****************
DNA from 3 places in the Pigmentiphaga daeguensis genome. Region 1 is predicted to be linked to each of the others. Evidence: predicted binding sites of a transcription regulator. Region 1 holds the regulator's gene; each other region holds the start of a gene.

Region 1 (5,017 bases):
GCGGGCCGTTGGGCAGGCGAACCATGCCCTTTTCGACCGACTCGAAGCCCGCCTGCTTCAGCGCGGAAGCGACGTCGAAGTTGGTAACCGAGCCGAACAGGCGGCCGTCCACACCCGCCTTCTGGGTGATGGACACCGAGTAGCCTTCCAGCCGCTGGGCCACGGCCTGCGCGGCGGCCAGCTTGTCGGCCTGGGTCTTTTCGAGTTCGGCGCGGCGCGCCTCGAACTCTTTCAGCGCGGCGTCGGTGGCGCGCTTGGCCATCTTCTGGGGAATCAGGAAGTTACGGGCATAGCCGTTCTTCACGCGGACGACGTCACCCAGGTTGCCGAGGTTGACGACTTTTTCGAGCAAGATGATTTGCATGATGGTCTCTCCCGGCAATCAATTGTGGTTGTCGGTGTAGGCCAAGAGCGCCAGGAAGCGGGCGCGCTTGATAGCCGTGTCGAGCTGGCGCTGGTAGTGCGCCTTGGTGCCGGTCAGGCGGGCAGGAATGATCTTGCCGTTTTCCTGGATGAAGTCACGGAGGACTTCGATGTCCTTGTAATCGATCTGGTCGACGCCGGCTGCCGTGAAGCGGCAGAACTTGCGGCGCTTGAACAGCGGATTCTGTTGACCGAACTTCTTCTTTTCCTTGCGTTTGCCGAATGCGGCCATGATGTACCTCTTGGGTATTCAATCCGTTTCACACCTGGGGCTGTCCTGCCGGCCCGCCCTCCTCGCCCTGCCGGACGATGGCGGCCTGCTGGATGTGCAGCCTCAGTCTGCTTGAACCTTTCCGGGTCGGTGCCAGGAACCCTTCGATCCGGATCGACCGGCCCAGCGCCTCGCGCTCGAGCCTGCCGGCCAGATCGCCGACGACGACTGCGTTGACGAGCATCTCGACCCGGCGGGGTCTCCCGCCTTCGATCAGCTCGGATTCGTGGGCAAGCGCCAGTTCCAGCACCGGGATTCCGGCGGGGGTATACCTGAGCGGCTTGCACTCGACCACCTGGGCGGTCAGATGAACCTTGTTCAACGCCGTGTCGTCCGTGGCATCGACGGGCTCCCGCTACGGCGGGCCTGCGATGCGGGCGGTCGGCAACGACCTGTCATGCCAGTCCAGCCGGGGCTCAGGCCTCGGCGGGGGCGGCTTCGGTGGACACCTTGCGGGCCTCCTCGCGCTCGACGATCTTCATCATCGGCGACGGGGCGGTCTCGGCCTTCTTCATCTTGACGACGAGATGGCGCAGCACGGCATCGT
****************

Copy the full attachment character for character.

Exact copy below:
DNA from 3 places in the Pigmentiphaga daeguensis genome. Region 1 is predicted to be linked to each of the others. Evidence: predicted binding sites of a transcription regulator. Region 1 holds the regulator's gene; each other region holds the start of a gene.

Region 1 (5,017 bases):
GCGGGCCGTTGGGCAGGCGAACCATGCCCTTTTCGACCGACTCGAAGCCCGCCTGCTTCAGCGCGGAAGCGACGTCGAAGTTGGTAACCGAGCCGAACAGGCGGCCGTCCACACCCGCCTTCTGGGTGATGGACACCGAGTAGCCTTCCAGCCGCTGGGCCACGGCCTGCGCGGCGGCCAGCTTGTCGGCCTGGGTCTTTTCGAGTTCGGCGCGGCGCGCCTCGAACTCTTTCAGCGCGGCGTCGGTGGCGCGCTTGGCCATCTTCTGGGGAATCAGGAAGTTACGGGCATAGCCGTTCTTCACGCGGACGACGTCACCCAGGTTGCCGAGGTTGACGACTTTTTCGAGCAAGATGATTTGCATGATGGTCTCTCCCGGCAATCAATTGTGGTTGTCGGTGTAGGCCAAGAGCGCCAGGAAGCGGGCGCGCTTGATAGCCGTGTCGAGCTGGCGCTGGTAGTGCGCCTTGGTGCCGGTCAGGCGGGCAGGAATGATCTTGCCGTTTTCCTGGATGAAGTCACGGAGGACTTCGATGTCCTTGTAATCGATCTGGTCGACGCCGGCTGCCGTGAAGCGGCAGAACTTGCGGCGCTTGAACAGCGGATTCTGTTGACCGAACTTCTTCTTTTCCTTGCGTTTGCCGAATGCGGCCATGATGTACCTCTTGGGTATTCAATCCGTTTCACACCTGGGGCTGTCCTGCCGGCCCGCCCTCCTCGCCCTGCCGGACGATGGCGGCCTGCTGGATGTGCAGCCTCAGTCTGCTTGAACCTTTCCGGGTCGGTGCCAGGAACCCTTCGATCCGGATCGACCGGCCCAGCGCCTCGCGCTCGAGCCTGCCGGCCAGATCGCCGACGACGACTGCGTTGACGAGCATCTCGACCCGGCGGGGTCTCCCGCCTTCGATCAGCTCGGATTCGTGGGCAAGCGCCAGTTCCAGCACCGGGATTCCGGCGGGGGTATACCTGAGCGGCTTGCACTCGACCACCTGGGCGGTCAGATGAACCTTGTTCAACGCCGTGTCGTCCGTGGCATCGACGGGCTCCCGCTACGGCGGGCCTGCGATGCGGGCGGTCGGCAACGACCTGTCATGCCAGTCCAGCCGGGGCTCAGGCCTCGGCGGGGGCGGCTTCGGTGGACACCTTGCGGGCCTCCTCGCGCTCGACGATCTTCATCATCGGCGACGGGGCGGTCTCGGCCTTCTTCATCTTGACGACGAGATGGCGCAGCACGGCATCGT